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Tree Free Sneezing

Nothing quite like the mental picture of sneezing or blowing your nose into a tree free tissue, now is there?  Except perhaps the image of blowing your sweet nose into sugar cane tissue!

Name:  Ralph Bianculli, Jr

Company/Products: Emerald Brand, Tree Free Facial Tissue

What’s your personal definition of greening?

A product made in an environmentally preferable way. Whether the raw materials are renewable/sustainable/recycled. All chemicals in our products are environmentally safe and chlorine free. A reduction in carbon footprint from a similarly equivalent product.

How did you get started in green business?

We began in 1998 with 4 SKUS of 100% recycled products. We now produce more than 60 environmentally friendly SKUS including paper made from sugarcane waste that is traditionally burned.

Why did you choose to supply Greenhome.com?

You guys have a wonderful message and a true commitment to become green. (Though I wish you would sell some more of our Tree Free products..!) (Editor’s note, Ralph, what are you waiting for?  Call us and sell us more!)

What do you and your company do in your own life and operations to walk the walk?

We recycled all around the office, use all of our green products in the office environment, limit printing per employee, and use eco-efficient distribution logistics.

What is the best greening advice you can give our customers?

Do some research on the product you’re purchasing, make sure the company is credible and that the product is truly GREEN.

What’s your personal favorite of your products that Greenhome.com carries?

Tree free facial tissue, of course!

What’s been the biggest change in the green sector since you got started?

The biggest challenge is converting customers over to green at cost neutral or less, something which we have overcome in the last few years. It’s fantastic, now consumers can spend the same amount of money and use our eco-friendly products. It’s an easy choice for them.

Do you really think green products make a big difference and why?

ABSOLUTELY! Take a look at our eco-calculator on our homepage and you’ll see!

Do you think consumers now are aware green products exist, or is there still a lot more education to do?

Consumers are much more aware. Since we launched our tree free line with the Duane Reade/Walgreens group the numbers speak for themselves , as we outsold Charmin for the first time in Duane Reade’s history. Consumers still need to be educated though. They need to know things go beyond “recycled”.

If you could invent a green product that doesn’t exist, what would it be?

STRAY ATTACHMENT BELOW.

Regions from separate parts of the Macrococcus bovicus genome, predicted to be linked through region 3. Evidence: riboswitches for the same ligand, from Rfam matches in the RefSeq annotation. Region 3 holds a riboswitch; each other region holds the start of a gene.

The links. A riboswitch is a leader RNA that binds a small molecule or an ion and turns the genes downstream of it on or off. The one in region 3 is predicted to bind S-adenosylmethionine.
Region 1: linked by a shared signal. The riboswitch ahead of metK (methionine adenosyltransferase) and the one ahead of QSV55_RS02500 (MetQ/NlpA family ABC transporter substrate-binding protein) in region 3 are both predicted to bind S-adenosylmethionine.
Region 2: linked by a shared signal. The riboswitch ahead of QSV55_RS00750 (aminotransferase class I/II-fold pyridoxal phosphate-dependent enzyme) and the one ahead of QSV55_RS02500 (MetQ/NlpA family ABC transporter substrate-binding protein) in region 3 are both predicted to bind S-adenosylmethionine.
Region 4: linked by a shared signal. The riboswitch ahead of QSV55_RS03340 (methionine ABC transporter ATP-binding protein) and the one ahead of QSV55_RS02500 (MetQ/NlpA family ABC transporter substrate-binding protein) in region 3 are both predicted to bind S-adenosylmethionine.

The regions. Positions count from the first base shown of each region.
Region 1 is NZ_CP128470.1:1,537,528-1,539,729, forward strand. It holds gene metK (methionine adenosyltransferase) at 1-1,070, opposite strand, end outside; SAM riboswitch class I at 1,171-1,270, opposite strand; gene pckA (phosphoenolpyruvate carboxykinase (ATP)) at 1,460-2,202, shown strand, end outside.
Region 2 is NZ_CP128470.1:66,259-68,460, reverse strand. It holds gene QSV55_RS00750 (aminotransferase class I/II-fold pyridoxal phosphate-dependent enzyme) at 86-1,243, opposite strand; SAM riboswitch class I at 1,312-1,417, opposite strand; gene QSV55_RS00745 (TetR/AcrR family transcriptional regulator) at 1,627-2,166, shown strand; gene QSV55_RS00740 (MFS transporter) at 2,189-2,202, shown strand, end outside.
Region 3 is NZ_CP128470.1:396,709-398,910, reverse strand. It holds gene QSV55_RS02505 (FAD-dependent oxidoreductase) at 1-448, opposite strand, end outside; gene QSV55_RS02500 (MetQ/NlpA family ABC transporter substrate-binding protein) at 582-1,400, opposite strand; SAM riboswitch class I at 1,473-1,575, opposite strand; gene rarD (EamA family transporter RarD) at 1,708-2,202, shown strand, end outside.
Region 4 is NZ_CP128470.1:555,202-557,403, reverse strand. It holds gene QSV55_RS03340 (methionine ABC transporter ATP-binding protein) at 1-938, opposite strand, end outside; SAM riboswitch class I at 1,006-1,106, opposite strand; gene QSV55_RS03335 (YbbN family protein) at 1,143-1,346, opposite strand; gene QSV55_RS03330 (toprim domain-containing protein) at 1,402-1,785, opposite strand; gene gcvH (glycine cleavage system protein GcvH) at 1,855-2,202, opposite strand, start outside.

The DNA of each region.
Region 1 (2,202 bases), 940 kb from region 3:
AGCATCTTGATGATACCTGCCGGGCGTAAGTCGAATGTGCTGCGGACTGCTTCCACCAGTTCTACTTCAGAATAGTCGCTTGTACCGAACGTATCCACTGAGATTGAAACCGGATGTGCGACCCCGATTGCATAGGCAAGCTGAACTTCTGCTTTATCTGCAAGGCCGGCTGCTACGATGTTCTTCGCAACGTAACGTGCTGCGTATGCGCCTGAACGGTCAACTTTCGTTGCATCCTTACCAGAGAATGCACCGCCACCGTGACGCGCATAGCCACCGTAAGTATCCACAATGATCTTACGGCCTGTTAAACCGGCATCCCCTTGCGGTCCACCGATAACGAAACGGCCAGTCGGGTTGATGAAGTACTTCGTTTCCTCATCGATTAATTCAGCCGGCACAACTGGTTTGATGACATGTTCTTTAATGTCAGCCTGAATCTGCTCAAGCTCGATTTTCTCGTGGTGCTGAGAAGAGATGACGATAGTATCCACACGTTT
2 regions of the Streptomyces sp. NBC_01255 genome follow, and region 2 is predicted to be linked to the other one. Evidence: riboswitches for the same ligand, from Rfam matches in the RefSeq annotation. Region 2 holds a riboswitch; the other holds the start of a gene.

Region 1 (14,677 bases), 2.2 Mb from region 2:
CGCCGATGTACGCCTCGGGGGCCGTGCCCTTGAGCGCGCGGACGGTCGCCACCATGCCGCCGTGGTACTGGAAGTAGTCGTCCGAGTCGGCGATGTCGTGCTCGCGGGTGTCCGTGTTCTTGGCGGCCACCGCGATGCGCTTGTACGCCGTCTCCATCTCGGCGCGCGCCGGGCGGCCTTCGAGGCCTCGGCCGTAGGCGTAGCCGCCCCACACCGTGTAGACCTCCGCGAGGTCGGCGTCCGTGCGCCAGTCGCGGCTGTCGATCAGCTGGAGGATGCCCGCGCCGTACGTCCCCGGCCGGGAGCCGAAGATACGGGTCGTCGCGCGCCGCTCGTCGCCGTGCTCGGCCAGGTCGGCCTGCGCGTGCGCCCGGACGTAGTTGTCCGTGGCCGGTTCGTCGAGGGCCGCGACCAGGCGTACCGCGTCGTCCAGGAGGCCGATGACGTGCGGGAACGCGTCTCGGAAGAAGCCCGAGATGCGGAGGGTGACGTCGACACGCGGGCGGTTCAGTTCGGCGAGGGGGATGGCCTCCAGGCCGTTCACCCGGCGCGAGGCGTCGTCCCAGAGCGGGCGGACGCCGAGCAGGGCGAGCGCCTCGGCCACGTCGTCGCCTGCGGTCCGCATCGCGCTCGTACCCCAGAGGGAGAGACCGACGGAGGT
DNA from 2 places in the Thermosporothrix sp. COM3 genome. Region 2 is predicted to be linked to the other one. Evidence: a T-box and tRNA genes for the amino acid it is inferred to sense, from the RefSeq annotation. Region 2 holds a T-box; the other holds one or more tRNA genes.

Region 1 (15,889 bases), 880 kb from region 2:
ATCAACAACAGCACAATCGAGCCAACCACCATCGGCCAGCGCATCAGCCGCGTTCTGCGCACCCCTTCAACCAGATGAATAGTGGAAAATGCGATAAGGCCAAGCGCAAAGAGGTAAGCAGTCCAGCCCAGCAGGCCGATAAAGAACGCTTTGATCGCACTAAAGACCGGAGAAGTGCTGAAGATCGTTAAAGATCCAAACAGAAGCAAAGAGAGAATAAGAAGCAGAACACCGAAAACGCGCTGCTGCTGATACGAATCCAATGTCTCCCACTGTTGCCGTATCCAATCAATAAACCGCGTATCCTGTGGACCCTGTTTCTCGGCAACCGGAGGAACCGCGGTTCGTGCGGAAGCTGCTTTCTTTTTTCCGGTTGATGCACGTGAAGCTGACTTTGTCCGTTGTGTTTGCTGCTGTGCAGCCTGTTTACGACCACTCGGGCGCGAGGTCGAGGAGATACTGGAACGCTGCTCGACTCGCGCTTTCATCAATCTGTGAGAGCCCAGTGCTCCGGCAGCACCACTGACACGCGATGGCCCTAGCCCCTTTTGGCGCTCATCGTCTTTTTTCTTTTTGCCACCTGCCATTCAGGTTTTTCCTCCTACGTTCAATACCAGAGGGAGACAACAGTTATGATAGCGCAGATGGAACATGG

It’s a secret!

Thank you for your time- we are looking forward to many more years working with you!

Not Just Totes for Totes Sa(c)ke – How Green are You?

Nice to hear from you Marcelle.  Reusable shopping bags have become the rage.  My wife just leaves a stack of them in her car.

Name:  Marcelle Bakula, Owner & Original Cold Callin’ Tote Sales Person

Company: SteppingStones (manufacturer of the EcoSac Reusable Shopping Bag System)

What’s your personal definition of greening?

Awareness of human’s impacts on the natural world. It should become a way of life where we are all more conscious (and therefore conscientious) of every personal act and its impact on our planet and resources.

How did you get started in green business?

I have been an “environmentalist” my entire life so it was a natural fit when friends started up this reusable bag business back in 1988.  I became their “cold call” sales person and several years later, they allowed me to buy the company when they moved in a different direction.

Why did you choose to supply Greenhome.com?

Any way that we can expose more people to the concept of and access to renewable, reusable produce, bulk, and shopping bags, we want to offer it!

What do you and your company do in your own life and operations to walk the walk?

Everything we can! From the “typical” such as recycled paper, printing front and back for invoices/packing lists to low energy light bulbs etc. We also join and support organizations such as organic trade associations, environmental and green organizations, and donating to county-wide non-profits. We are still learning about more ways to be even more green….  Example: this past year we all got our “to-go ware” items so no more take-out containers and bought reusable/sustainable bamboo utensils for lunch!